The Boston Massacre of 1770
Because the soldiers sent to Boston to support the Townshend Act of 1767 were poorly paid, some of them tried to find part-time work, a practice that didn’t sit well with many Bostonians. So it wasn’t unusual for fights to break out between soldiers and groups of colonists.
On the night of March 5, a small mob of lowlifes began throwing rocks and snowballs at a British sentry outside the customs house.
Another 20 British soldiers appeared with fixed bayonets, the crowd grew to as many as 300 boys and men, and after about 30 minutes of being taunted and pelted with rocks and sticks, one of the soldiers opened fire. A few minutes later, 11 members of the mob were dead or wounded.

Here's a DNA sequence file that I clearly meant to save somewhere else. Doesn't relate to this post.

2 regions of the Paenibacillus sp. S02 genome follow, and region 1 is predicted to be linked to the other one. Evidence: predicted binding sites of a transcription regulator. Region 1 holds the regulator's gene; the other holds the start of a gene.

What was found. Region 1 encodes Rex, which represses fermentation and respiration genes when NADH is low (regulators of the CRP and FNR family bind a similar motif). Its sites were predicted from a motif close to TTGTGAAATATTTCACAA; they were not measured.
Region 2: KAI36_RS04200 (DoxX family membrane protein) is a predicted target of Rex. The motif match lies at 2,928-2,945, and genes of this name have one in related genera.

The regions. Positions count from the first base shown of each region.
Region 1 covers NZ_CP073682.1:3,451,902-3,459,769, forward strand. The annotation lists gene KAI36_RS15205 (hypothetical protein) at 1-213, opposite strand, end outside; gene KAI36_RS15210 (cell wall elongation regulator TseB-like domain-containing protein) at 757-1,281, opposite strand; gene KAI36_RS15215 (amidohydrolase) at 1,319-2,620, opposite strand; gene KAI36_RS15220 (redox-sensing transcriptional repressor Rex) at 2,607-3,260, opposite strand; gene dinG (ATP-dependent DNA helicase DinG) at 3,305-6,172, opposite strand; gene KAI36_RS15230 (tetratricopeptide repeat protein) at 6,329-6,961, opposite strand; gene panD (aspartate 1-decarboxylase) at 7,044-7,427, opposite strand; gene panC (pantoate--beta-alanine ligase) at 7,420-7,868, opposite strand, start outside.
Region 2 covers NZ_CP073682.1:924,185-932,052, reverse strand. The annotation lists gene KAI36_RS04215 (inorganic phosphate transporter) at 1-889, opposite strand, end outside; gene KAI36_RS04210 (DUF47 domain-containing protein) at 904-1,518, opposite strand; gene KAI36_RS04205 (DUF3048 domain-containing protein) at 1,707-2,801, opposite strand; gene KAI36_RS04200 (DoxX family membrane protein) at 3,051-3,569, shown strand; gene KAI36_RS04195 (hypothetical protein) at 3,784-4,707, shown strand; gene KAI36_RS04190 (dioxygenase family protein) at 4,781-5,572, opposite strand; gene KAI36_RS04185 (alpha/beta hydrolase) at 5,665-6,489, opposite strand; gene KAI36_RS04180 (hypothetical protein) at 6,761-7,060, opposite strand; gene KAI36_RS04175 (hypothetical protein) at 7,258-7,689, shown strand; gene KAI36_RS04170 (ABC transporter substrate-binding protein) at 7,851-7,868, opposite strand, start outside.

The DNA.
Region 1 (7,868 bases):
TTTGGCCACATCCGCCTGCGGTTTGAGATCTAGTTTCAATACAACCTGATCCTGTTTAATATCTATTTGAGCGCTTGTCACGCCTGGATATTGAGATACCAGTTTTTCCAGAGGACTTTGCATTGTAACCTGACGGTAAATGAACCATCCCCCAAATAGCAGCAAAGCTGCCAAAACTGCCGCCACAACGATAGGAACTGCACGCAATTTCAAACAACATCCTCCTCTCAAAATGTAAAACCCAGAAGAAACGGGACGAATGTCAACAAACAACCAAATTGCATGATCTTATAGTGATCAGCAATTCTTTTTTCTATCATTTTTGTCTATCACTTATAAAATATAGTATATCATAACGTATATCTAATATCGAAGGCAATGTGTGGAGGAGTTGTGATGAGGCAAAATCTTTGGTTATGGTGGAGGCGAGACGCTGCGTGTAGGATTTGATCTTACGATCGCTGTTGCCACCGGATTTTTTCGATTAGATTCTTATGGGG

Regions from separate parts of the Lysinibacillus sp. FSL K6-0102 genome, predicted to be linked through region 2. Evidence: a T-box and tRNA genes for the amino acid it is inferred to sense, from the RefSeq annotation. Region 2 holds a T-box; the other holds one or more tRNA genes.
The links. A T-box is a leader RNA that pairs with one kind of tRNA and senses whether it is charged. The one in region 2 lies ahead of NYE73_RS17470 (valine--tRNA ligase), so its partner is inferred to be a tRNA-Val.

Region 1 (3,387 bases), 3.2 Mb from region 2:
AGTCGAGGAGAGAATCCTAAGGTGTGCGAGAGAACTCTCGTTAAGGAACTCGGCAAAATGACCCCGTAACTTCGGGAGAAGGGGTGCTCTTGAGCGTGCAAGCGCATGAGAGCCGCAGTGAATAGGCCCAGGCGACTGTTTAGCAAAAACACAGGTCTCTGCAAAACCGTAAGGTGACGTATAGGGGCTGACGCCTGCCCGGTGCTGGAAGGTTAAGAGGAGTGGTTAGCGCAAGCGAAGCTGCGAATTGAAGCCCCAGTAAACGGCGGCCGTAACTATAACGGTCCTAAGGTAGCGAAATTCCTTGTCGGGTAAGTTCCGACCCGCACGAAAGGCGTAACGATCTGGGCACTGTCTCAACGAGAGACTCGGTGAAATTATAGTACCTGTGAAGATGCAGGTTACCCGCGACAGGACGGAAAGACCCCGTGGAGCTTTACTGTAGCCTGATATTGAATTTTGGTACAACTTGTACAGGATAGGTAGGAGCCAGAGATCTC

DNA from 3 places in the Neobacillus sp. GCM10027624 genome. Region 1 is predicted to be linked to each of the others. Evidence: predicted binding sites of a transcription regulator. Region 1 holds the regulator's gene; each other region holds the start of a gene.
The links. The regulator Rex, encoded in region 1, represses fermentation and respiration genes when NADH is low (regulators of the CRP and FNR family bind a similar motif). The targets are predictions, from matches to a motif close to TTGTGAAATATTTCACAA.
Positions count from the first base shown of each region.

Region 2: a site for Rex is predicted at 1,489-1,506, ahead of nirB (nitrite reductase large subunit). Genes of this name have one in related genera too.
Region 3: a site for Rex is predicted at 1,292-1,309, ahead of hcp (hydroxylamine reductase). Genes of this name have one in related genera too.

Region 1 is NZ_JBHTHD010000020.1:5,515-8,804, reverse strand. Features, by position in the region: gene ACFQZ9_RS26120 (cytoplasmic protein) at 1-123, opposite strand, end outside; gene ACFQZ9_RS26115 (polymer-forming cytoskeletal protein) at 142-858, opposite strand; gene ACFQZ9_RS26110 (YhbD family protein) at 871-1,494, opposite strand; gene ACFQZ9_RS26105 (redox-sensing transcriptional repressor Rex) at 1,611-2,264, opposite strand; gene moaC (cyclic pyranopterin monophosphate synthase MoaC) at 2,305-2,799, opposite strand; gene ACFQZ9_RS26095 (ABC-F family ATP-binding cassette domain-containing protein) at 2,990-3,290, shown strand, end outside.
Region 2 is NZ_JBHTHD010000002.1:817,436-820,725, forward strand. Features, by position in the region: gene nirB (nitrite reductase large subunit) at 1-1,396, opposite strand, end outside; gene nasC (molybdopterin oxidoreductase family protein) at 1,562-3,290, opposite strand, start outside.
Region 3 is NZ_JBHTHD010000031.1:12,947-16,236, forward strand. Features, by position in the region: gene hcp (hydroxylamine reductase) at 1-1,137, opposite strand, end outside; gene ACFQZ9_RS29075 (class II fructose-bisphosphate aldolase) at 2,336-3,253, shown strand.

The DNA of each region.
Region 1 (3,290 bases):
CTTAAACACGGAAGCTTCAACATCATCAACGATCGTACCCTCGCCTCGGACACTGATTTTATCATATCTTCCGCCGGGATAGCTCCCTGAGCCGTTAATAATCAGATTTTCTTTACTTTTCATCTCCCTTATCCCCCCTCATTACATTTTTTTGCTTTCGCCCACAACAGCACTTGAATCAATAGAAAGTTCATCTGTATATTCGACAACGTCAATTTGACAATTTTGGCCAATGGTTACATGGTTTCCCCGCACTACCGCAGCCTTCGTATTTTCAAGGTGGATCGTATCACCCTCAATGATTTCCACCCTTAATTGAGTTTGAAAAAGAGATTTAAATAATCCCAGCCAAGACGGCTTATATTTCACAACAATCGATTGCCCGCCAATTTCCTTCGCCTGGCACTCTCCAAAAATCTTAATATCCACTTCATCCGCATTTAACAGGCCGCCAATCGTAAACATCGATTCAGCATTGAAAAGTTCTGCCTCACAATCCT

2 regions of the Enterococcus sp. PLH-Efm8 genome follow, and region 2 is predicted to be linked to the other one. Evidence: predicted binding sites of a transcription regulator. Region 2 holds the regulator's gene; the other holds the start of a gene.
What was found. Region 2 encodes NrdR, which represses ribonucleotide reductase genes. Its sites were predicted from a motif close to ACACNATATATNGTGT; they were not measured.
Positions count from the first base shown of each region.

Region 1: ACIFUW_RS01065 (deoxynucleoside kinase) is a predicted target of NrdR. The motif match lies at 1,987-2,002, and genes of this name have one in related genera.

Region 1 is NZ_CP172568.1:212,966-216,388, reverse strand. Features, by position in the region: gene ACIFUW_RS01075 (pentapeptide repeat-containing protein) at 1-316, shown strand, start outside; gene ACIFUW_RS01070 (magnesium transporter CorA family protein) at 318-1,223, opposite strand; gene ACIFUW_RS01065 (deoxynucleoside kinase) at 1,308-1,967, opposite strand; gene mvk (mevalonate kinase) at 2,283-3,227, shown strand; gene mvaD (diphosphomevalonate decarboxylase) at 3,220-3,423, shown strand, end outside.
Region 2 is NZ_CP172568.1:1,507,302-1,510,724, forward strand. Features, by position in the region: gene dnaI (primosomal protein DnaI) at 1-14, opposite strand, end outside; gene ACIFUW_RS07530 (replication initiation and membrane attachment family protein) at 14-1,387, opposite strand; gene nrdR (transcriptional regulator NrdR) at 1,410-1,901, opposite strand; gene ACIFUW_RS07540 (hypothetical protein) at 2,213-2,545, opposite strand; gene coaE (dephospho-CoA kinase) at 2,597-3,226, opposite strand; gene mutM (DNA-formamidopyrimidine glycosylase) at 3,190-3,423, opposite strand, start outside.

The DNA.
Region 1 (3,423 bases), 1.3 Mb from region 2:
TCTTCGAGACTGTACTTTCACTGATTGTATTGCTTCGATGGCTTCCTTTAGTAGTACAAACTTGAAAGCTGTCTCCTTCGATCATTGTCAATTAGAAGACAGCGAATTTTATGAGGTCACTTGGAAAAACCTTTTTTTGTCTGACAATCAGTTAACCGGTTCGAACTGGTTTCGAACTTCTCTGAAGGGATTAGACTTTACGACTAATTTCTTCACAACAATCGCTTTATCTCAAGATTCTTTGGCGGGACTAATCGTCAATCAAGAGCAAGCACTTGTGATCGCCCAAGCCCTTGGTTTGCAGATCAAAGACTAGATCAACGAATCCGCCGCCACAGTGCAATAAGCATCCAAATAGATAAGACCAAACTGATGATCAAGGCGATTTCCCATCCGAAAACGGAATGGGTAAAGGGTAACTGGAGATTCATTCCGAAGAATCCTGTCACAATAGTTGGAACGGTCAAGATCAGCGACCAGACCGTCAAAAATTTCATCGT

At a subsequent trial, the soldiers were ably defended by a Boston lawyer named John Adams, and all but two were acquitted. The two soldiers found guilty were branded on the hand and then let go. But the radicals among the colonists milked the incident for all it was worth.
A highly exaggerated engraving of the “massacre” was made by a silversmith named Paul Revere, and copies of it circulated all over the colonies.
Ironically, on the day of the incident, the Townshend Acts were repealed by Parliament — except for the tax on tea.